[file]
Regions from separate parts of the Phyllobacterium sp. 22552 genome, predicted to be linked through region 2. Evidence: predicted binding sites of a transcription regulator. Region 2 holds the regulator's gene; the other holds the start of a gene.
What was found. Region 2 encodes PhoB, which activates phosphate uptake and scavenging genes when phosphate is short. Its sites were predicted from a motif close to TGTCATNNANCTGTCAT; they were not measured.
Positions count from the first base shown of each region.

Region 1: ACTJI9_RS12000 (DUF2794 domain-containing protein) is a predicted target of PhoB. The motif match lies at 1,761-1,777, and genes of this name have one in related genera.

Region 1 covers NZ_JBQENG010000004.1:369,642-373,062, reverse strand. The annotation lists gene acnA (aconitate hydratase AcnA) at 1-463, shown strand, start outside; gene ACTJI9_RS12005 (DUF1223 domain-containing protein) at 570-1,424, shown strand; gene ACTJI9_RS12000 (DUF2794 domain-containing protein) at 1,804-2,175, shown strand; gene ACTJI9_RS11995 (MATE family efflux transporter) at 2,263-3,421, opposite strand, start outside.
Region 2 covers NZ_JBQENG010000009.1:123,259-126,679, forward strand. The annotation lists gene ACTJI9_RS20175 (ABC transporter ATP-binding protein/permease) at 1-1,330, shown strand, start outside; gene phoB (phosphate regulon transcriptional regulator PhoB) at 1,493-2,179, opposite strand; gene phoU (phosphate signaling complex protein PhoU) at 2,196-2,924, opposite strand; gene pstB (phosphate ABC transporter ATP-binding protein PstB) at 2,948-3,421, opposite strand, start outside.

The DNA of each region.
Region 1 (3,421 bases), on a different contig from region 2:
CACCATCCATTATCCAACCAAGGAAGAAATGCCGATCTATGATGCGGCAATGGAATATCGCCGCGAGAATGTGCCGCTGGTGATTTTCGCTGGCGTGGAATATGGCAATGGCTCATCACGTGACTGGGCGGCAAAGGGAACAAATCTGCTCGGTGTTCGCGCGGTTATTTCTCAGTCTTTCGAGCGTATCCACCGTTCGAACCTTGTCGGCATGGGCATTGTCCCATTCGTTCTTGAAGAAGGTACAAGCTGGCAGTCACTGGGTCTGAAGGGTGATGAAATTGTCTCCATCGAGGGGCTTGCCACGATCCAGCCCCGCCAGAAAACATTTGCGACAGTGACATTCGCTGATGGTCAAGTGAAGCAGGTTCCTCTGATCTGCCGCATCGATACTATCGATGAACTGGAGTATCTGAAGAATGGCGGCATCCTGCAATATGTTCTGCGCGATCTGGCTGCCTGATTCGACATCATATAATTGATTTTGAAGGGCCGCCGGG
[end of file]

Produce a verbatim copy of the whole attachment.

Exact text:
Regions from separate parts of the Phyllobacterium sp. 22552 genome, predicted to be linked through region 2. Evidence: predicted binding sites of a transcription regulator. Region 2 holds the regulator's gene; the other holds the start of a gene.
What was found. Region 2 encodes PhoB, which activates phosphate uptake and scavenging genes when phosphate is short. Its sites were predicted from a motif close to TGTCATNNANCTGTCAT; they were not measured.
Positions count from the first base shown of each region.

Region 1: ACTJI9_RS12000 (DUF2794 domain-containing protein) is a predicted target of PhoB. The motif match lies at 1,761-1,777, and genes of this name have one in related genera.

Region 1 covers NZ_JBQENG010000004.1:369,642-373,062, reverse strand. The annotation lists gene acnA (aconitate hydratase AcnA) at 1-463, shown strand, start outside; gene ACTJI9_RS12005 (DUF1223 domain-containing protein) at 570-1,424, shown strand; gene ACTJI9_RS12000 (DUF2794 domain-containing protein) at 1,804-2,175, shown strand; gene ACTJI9_RS11995 (MATE family efflux transporter) at 2,263-3,421, opposite strand, start outside.
Region 2 covers NZ_JBQENG010000009.1:123,259-126,679, forward strand. The annotation lists gene ACTJI9_RS20175 (ABC transporter ATP-binding protein/permease) at 1-1,330, shown strand, start outside; gene phoB (phosphate regulon transcriptional regulator PhoB) at 1,493-2,179, opposite strand; gene phoU (phosphate signaling complex protein PhoU) at 2,196-2,924, opposite strand; gene pstB (phosphate ABC transporter ATP-binding protein PstB) at 2,948-3,421, opposite strand, start outside.

The DNA of each region.
Region 1 (3,421 bases), on a different contig from region 2:
CACCATCCATTATCCAACCAAGGAAGAAATGCCGATCTATGATGCGGCAATGGAATATCGCCGCGAGAATGTGCCGCTGGTGATTTTCGCTGGCGTGGAATATGGCAATGGCTCATCACGTGACTGGGCGGCAAAGGGAACAAATCTGCTCGGTGTTCGCGCGGTTATTTCTCAGTCTTTCGAGCGTATCCACCGTTCGAACCTTGTCGGCATGGGCATTGTCCCATTCGTTCTTGAAGAAGGTACAAGCTGGCAGTCACTGGGTCTGAAGGGTGATGAAATTGTCTCCATCGAGGGGCTTGCCACGATCCAGCCCCGCCAGAAAACATTTGCGACAGTGACATTCGCTGATGGTCAAGTGAAGCAGGTTCCTCTGATCTGCCGCATCGATACTATCGATGAACTGGAGTATCTGAAGAATGGCGGCATCCTGCAATATGTTCTGCGCGATCTGGCTGCCTGATTCGACATCATATAATTGATTTTGAAGGGCCGCCGGG